This is one of my favorite quotes by Marianne Williamson that was spoken by Mr. Mandela in one of his speeches.  I discovered it while I was a university student.  I kept it up on my wall, memorized, kept it close to my heart and mind and continue to revert back to it when I find myself starting to think or feel small.  I project it onto others who may have forgotten their beauty, their own inner voice or how important they are in the world.Nelson Mandela was imprisoned by the Apartheid South African government for 27 years for speaking out against them. And, after he was released, he was elected as the first black president of South Africa. During his presidency, he worked to unite South Africa, abolish Apartheid, and to lessen poverty among the black people of his country.  Nelson Mandela

What I’ve read of him and find to be so fascinating, is that, in his imprisonment, following his release, and even after his passing, he exudes this aura of forgiveness.  In his life, he endured hardships that most of us cannot even imagine. He was beaten and tortured by his prison guards, but he invited them to his inauguration. He asked the people of South Africa to forgive one another for past grievances.  He continued to include all people in his re-building of a new South Africa.

‘Ubuntu’ is an Afrikaans word that embodies a spiritual paradigm that holds all of life as Divine. Ubuntu teaches us that our highest priority must be to nurture all forms of life in order to create a fulfilling, compassionate and sustainable Earth. In the English language, it means ‘Oneness’.  Nelson Mandela reflected this way of life in the way that he lived and the way that he spoke and governed and interfaced with people. I feel like this is also the message that he spread throughout the world.  That all people and all beings are important in the world and that, when we all concern ourselves with the well-being of others, we are all happier because of it.

My husband and I were recently on a short road trip, and he had downloaded some TED talks.  One of these included a talk by a man who had met Mr. Mandela when the speaker was a child on his parents’ game reserve.  He speaks of this ‘Ubuntu’, which I found to be so inspiring.  In hearing of this concept, I had this feeling that, although we think of Africa as a harsh, impoverished continent filled with political unrest and war, there is an undercurrent of this feeling of taking care of one’s neighbor and that all people are cared for and welcomed.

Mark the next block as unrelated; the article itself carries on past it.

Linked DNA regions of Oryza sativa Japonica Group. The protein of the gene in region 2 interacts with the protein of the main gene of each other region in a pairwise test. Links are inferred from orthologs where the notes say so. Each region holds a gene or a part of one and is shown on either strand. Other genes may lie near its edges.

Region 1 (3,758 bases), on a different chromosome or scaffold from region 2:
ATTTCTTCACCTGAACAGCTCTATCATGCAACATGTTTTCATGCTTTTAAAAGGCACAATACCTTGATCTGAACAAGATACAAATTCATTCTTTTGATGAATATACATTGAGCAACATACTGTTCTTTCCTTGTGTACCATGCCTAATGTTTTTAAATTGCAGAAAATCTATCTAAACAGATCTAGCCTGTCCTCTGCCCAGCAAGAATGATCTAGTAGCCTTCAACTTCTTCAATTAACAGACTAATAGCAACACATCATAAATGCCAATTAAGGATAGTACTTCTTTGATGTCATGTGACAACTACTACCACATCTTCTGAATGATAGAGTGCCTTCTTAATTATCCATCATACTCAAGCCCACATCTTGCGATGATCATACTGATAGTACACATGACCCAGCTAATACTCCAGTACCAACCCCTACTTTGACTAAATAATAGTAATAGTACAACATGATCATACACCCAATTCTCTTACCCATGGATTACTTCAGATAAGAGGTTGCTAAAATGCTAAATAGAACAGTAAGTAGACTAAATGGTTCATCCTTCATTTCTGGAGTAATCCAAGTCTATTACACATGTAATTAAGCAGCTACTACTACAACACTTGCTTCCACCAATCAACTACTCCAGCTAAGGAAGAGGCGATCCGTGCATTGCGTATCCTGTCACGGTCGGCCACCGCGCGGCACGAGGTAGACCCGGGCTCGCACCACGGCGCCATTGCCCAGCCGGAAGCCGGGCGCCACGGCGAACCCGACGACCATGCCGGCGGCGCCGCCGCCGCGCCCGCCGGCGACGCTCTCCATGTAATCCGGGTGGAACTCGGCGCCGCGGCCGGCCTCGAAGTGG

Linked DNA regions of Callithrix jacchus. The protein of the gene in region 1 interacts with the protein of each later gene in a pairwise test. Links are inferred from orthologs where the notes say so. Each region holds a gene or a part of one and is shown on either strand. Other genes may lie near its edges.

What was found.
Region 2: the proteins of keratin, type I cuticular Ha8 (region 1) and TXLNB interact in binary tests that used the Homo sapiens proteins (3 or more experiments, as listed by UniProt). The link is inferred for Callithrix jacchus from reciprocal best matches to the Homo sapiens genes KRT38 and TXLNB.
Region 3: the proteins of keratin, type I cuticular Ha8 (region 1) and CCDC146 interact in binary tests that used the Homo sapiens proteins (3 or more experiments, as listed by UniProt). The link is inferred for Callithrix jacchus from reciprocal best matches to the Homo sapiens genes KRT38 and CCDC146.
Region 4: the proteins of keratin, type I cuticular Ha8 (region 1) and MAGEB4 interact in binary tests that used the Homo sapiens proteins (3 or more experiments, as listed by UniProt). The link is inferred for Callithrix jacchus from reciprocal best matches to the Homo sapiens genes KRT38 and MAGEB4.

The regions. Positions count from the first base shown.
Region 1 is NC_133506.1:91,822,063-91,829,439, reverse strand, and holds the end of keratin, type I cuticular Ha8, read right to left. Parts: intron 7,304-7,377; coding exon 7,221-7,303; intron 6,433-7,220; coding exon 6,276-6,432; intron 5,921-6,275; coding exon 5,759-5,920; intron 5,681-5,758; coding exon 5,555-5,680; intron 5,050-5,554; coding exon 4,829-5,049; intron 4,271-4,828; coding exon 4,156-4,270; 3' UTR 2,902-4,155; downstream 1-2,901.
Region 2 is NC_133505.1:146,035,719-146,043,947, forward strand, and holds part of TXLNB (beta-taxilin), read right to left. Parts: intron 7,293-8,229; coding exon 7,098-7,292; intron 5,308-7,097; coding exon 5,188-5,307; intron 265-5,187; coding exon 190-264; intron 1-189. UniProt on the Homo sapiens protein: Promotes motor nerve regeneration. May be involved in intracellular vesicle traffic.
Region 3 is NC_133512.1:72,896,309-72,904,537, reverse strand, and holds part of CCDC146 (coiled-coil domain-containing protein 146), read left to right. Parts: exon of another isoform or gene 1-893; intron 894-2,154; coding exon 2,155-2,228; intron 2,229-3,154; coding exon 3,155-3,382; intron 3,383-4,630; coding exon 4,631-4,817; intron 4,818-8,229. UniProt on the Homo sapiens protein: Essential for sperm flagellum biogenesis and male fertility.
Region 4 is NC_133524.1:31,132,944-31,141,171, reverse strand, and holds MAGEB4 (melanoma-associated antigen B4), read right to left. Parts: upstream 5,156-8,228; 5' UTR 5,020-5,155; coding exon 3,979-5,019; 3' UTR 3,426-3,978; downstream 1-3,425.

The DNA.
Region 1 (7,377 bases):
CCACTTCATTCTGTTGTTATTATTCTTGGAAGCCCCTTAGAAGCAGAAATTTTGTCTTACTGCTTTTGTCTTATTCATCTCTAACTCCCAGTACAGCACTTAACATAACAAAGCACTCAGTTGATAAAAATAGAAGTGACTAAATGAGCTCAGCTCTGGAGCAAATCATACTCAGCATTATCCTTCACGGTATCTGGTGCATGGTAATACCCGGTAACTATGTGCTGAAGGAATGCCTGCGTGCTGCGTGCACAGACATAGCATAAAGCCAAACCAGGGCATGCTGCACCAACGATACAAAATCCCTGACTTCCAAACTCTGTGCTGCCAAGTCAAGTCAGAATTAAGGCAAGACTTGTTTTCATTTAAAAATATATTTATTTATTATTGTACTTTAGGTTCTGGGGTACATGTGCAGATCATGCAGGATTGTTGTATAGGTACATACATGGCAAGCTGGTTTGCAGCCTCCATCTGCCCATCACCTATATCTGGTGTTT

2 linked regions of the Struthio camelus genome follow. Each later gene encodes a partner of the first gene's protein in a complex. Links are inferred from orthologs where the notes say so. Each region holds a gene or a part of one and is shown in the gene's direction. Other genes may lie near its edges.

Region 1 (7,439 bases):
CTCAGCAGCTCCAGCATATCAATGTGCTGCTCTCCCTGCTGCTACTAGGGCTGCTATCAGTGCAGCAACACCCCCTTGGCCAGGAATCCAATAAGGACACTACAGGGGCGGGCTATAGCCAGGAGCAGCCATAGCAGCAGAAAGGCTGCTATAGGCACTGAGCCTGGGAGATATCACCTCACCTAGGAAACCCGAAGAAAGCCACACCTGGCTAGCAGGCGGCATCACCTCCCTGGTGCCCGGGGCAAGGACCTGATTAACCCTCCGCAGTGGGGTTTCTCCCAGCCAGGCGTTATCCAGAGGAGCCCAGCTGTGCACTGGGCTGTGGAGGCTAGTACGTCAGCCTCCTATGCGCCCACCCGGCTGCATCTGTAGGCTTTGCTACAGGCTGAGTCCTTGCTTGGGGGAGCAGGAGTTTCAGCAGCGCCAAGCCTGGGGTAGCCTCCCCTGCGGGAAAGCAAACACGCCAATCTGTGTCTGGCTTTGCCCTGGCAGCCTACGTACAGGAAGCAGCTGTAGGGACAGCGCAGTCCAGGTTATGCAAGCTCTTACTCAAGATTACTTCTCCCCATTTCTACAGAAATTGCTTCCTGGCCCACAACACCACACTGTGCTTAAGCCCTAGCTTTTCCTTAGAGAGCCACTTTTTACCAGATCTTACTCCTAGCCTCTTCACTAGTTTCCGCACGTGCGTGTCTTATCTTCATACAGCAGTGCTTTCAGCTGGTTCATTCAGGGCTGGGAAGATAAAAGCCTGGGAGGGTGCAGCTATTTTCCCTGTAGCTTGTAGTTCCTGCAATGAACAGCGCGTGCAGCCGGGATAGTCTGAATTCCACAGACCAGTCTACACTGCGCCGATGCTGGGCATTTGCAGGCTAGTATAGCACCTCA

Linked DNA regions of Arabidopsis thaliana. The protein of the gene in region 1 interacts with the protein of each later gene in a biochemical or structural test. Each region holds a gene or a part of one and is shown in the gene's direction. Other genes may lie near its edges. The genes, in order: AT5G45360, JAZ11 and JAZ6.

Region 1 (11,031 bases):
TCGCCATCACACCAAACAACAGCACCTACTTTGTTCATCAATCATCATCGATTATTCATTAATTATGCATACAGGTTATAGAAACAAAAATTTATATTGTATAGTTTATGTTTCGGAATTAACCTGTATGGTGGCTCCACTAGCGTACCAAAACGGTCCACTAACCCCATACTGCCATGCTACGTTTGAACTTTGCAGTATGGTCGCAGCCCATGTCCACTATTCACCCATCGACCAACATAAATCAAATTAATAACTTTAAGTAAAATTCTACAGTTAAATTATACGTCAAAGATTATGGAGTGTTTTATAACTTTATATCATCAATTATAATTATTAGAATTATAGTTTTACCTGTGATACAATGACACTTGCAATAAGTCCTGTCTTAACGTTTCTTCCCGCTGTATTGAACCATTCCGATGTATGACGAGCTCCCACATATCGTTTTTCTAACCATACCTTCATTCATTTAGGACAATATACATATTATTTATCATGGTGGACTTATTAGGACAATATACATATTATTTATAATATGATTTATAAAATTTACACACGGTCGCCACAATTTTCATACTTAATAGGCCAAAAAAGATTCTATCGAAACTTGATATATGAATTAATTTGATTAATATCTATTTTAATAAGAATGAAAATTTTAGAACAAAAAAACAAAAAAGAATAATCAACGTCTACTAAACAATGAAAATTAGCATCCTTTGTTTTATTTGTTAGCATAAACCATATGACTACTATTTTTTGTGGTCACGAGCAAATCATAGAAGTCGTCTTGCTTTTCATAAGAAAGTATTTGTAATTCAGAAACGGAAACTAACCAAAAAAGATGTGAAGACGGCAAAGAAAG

I find a huge amount of inspiration when I even think of Mr. Mandela and the legacy that he left the world in his passing.  In the weeks following his death last December, I spoke with many people who also had the same strong feeling of this legacy of ‘forgiveness’ that he left the planet.

In today’s ‘health tip’, although it may not feel like this is directly related to health, I find that it so much is.  How we treat ourselves, those around us, the planet, the animals, and even strangers or those people that we don’t interact with on a daily basis will directly effect our health.  It is our mental and spiritual health, which, in turn, effects our physical health.  Being kind to others and having this feeling of goodwill and kindness helps to open our hearts and a feeling of goodness ensues, which just feels so good.

I’m attaching a link to the South African gentleman’s TED talk that so inspired me this past month.  I hope you can take a few minutes to listen to it or watch it.  There is a story about the elephants on his game reserve that brought on the tears (honestly folks, though, it doesn’t take too much to open up my heart).  It is so beautiful.  Please enjoy… and spread the ubuntu.

What I learned from Nelson Mandela

Subscribe To Our Newsletter

Subscribe To Our Newsletter

Join Dr. Arjan's mailing list to receive timely guidance, natural remedies, and resources to support you on your health journey.

You have Successfully Subscribed!